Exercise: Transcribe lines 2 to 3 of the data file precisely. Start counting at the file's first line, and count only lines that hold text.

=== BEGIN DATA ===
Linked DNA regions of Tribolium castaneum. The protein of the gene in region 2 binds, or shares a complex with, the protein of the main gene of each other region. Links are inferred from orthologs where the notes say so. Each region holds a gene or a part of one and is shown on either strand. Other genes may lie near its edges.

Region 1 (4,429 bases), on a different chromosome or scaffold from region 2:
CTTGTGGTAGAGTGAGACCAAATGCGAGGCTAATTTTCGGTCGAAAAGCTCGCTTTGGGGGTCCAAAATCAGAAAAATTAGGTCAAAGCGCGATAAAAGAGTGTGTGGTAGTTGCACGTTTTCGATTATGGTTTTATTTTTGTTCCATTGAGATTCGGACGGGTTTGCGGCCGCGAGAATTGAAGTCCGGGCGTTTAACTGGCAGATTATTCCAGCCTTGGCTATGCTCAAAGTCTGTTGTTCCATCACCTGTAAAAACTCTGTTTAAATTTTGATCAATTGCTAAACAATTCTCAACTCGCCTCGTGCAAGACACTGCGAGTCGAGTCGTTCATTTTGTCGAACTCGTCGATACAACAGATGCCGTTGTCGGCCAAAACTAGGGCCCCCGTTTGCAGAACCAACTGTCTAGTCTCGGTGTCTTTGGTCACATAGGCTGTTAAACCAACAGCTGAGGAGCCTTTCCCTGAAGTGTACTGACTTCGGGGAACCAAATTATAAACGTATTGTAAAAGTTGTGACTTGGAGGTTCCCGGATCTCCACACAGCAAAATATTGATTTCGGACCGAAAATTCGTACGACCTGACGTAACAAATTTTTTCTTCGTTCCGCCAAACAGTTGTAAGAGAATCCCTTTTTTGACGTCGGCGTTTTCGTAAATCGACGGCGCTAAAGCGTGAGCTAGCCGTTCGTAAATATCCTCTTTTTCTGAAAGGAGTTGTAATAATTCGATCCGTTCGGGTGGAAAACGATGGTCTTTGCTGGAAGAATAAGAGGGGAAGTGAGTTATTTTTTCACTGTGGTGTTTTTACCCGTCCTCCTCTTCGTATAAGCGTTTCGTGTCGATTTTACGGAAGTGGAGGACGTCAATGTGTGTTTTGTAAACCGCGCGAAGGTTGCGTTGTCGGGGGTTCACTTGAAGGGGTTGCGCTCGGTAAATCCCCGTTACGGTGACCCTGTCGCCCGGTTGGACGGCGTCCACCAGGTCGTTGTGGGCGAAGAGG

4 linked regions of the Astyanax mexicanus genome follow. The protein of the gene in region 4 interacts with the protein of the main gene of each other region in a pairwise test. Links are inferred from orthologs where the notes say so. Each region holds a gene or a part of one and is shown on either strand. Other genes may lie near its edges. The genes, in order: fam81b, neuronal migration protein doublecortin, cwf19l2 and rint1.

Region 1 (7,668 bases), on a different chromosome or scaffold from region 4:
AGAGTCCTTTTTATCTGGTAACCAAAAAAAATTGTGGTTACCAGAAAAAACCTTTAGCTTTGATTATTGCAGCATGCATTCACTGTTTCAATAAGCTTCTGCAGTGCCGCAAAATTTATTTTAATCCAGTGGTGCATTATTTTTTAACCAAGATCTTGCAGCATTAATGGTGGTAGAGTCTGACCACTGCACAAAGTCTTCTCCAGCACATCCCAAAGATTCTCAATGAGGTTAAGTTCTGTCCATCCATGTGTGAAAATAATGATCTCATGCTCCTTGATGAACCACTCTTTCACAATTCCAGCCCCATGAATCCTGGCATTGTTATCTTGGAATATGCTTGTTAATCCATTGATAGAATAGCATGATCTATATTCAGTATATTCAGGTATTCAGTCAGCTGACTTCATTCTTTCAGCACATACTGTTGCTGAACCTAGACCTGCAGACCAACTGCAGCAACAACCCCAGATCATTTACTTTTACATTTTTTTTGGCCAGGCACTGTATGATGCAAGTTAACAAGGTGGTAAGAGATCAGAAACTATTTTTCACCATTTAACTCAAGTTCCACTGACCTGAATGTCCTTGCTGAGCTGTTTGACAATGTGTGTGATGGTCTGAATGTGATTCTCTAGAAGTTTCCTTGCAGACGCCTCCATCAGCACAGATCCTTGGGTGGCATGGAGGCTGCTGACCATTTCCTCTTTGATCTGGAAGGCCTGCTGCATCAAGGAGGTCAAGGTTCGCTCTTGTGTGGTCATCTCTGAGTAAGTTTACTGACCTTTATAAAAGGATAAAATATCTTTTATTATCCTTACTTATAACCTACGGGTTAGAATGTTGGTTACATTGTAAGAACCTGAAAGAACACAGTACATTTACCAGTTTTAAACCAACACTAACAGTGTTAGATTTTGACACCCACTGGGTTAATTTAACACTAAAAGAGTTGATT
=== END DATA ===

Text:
Region 1 (4,429 bases), on a different chromosome or scaffold from region 2:
CTTGTGGTAGAGTGAGACCAAATGCGAGGCTAATTTTCGGTCGAAAAGCTCGCTTTGGGGGTCCAAAATCAGAAAAATTAGGTCAAAGCGCGATAAAAGAGTGTGTGGTAGTTGCACGTTTTCGATTATGGTTTTATTTTTGTTCCATTGAGATTCGGACGGGTTTGCGGCCGCGAGAATTGAAGTCCGGGCGTTTAACTGGCAGATTATTCCAGCCTTGGCTATGCTCAAAGTCTGTTGTTCCATCACCTGTAAAAACTCTGTTTAAATTTTGATCAATTGCTAAACAATTCTCAACTCGCCTCGTGCAAGACACTGCGAGTCGAGTCGTTCATTTTGTCGAACTCGTCGATACAACAGATGCCGTTGTCGGCCAAAACTAGGGCCCCCGTTTGCAGAACCAACTGTCTAGTCTCGGTGTCTTTGGTCACATAGGCTGTTAAACCAACAGCTGAGGAGCCTTTCCCTGAAGTGTACTGACTTCGGGGAACCAAATTATAAACGTATTGTAAAAGTTGTGACTTGGAGGTTCCCGGATCTCCACACAGCAAAATATTGATTTCGGACCGAAAATTCGTACGACCTGACGTAACAAATTTTTTCTTCGTTCCGCCAAACAGTTGTAAGAGAATCCCTTTTTTGACGTCGGCGTTTTCGTAAATCGACGGCGCTAAAGCGTGAGCTAGCCGTTCGTAAATATCCTCTTTTTCTGAAAGGAGTTGTAATAATTCGATCCGTTCGGGTGGAAAACGATGGTCTTTGCTGGAAGAATAAGAGGGGAAGTGAGTTATTTTTTCACTGTGGTGTTTTTACCCGTCCTCCTCTTCGTATAAGCGTTTCGTGTCGATTTTACGGAAGTGGAGGACGTCAATGTGTGTTTTGTAAACCGCGCGAAGGTTGCGTTGTCGGGGGTTCACTTGAAGGGGTTGCGCTCGGTAAATCCCCGTTACGGTGACCCTGTCGCCCGGTTGGACGGCGTCCACCAGGTCGTTGTGGGCGAAGAGG